• Dr. Dillman Taylor mentions Dr. Dan Siegel’s brain research with children.  His work is so valuable when understanding what helps kids self-regulate their behavior and emotions.
  • Dr. Dillman Taylor mentions Dr. Risë VanFleet as a great resource of how this approach can be adapted to work with individuals and couples.
  • The CPRT manual is set up in a way that is convenient and packed full of knowledge and extras such as appointment cards, door hangers, assessments and much more.
  • It’s important for parents to communicate to the child that the special CPRT playtime is important and valued.
  • This type of therapy incorporates role play so that parents really get good practice with the use of some of the skills before they use it with their children.
  • Dr. Dillman Taylor’s favorite rules of thumbs from the CPRT model are the following: (These are directly from the CPRT Manual)

Be a thermostat, not a thermometer! Learn to RESPOND (reflect) rather than REACT. The child’s feelings are not your feelings and needn’t escalate with him/her.”

What’s most important may not be what you do, but what you do after what you did! We are certain to make mistakes, but we can recover. It is how we handle our mistakes that make the difference. “  

  • Knowing how the brain works as it relates to behavior is so helpful.  Dr. Dan Siegel has a wonderful “handy” model of the brain that can support this understanding with adults and children.
  • Dr. Dillman Taylor has  a CPRT Training coming up in JUNE 8-10th.  It is a great training!  If you are a therapist living in or near Orlando, or if you are traveling from afar, this training is so worth your time.  It is one of the most valuable trainings that I have ever had the pleasure of attending.  I highly recommend it.   Click Here to Register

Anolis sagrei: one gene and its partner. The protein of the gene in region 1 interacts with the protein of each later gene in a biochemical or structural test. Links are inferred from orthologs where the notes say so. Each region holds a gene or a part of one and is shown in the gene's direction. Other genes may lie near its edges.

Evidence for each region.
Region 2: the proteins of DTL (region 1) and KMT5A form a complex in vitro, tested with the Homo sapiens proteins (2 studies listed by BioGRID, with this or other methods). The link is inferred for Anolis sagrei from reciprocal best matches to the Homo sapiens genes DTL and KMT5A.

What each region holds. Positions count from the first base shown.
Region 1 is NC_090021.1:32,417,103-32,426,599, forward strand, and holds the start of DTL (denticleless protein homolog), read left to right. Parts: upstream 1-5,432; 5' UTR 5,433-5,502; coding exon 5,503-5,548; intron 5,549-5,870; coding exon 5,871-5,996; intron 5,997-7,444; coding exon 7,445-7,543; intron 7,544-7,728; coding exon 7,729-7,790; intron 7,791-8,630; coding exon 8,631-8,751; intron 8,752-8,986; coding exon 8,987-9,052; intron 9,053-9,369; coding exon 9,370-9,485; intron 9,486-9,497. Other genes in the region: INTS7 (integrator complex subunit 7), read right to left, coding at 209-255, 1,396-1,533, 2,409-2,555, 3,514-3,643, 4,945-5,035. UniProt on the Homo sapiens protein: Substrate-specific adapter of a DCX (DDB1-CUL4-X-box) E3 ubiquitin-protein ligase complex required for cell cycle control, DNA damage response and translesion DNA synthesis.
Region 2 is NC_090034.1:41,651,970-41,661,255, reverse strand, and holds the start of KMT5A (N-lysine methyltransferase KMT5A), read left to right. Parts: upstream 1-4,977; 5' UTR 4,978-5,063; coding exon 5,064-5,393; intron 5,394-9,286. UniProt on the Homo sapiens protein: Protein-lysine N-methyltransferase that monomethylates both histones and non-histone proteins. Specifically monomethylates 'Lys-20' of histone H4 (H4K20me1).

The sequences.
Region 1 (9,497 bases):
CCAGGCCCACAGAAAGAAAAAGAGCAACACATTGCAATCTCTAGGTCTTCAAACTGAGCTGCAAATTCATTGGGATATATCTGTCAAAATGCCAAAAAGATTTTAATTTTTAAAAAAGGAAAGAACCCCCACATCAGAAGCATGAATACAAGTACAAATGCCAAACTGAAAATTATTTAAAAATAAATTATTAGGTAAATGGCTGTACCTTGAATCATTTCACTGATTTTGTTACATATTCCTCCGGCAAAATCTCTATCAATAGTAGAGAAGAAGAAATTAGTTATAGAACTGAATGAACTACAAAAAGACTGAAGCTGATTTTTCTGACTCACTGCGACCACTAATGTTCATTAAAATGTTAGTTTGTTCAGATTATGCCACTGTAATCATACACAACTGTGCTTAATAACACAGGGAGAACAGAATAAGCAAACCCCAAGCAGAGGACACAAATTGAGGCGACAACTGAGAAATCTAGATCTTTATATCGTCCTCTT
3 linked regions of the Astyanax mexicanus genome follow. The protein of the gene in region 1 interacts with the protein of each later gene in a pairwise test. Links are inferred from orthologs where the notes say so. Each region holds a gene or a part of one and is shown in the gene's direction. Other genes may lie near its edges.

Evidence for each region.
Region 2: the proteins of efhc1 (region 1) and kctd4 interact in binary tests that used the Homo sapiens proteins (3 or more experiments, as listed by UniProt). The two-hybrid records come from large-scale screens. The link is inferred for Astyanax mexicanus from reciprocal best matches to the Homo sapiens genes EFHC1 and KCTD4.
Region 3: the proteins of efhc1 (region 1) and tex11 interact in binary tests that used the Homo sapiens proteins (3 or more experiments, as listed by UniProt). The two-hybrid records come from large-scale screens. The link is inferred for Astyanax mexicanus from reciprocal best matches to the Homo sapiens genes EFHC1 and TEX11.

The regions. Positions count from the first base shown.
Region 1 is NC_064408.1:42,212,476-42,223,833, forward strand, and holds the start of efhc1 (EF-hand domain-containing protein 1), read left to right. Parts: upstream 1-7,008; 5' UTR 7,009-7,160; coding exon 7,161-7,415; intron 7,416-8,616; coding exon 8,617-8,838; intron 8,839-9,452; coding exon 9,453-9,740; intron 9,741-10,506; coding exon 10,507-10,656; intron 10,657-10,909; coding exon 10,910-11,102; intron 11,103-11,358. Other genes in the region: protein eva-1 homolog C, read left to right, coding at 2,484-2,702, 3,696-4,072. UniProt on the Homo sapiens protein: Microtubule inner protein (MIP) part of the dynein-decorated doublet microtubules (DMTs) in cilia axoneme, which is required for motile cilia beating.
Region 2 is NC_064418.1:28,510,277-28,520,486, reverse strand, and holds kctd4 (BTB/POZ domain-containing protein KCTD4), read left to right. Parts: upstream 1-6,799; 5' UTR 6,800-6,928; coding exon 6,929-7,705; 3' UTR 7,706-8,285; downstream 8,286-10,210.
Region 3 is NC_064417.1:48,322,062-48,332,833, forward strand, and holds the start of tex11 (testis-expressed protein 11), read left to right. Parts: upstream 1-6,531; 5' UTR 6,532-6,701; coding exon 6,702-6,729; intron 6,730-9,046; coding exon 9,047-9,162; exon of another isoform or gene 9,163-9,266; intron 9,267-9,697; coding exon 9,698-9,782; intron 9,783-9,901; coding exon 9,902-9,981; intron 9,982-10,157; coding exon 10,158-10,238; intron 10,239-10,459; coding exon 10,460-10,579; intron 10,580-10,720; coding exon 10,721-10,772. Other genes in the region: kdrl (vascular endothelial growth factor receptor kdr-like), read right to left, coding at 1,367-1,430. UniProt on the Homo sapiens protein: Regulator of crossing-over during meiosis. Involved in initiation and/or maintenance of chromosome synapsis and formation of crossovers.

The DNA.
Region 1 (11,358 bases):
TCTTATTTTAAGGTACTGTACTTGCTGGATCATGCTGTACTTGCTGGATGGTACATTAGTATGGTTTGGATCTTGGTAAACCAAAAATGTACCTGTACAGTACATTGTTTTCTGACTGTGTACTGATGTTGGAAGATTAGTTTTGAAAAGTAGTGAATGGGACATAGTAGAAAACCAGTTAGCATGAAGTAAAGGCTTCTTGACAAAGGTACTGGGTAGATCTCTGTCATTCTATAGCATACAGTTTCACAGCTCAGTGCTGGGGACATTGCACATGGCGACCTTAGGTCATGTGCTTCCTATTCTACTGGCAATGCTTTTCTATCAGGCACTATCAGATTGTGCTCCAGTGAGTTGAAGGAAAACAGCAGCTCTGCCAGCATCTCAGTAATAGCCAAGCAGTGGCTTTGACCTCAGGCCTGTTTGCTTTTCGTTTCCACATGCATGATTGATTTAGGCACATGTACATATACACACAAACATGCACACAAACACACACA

Mindfulness, Brain Hand Model by Dr. Dan Siegel’s Video

CPRT Training in June 2016 with Dr. Taylor

Center for Play Therapy in Denton Texas

May 19, 2016

Parenting in the Rain, Episode 21

How to Make Divorce Easier for Kids with Child Therapist, Jackie Flynn

Sign-up for Jackie’s Free Class “How to Create an Emotionally Safe Environment for Your Child through Divorce” at

In This Episode:  


Don’t Expect Your Child to Pick a “Side”

Do not expect your child to choose sides before, during, or after the divorce. Respect your child’s right and need to love, honor and respect the other parent.

Be Present with Your Child

Make the precious time that you get with your child quality time. Resist the urge to ask questions about time with the other parent. Also, take this time to truly connect with your child, as this can be a painful adjustment and strong parent child relationships are more important than ever.

Speak Respectfully About the Other Parent

Avoid "talking trash" about the other parent, whether directly or within earshot while talking to others. This can leave your child feeling angry, confused, and guilty. Instead, speak respectfully about the other parent to your child and make efforts to have a civilized and considerate relationship as much as possible.

Reassuring Your Child that Kids Can’t Cause or “fix” a Divorce

Sometimes children feel like they are the cause of the divorce. Whether they heard their name in a heated argument or just feel responsible for family issues. Letting your child know that a divorce is not something that children can cause, prevent or fix.

Show Empathy and Compassion for Your Child’s Feelings

Allow your child to express their emotions in a safe accepting way.

Reflections from you such as “you feel sad ...” or “that really hurt you when...” is much more helpful in terms of a healthy adjustment, as well as development of emotional regulation skills.


Maya Angelou said, “I've learned that people will forget what you said, people will forget what you did, but people will never forget how you made them feel.”

May 12, 2016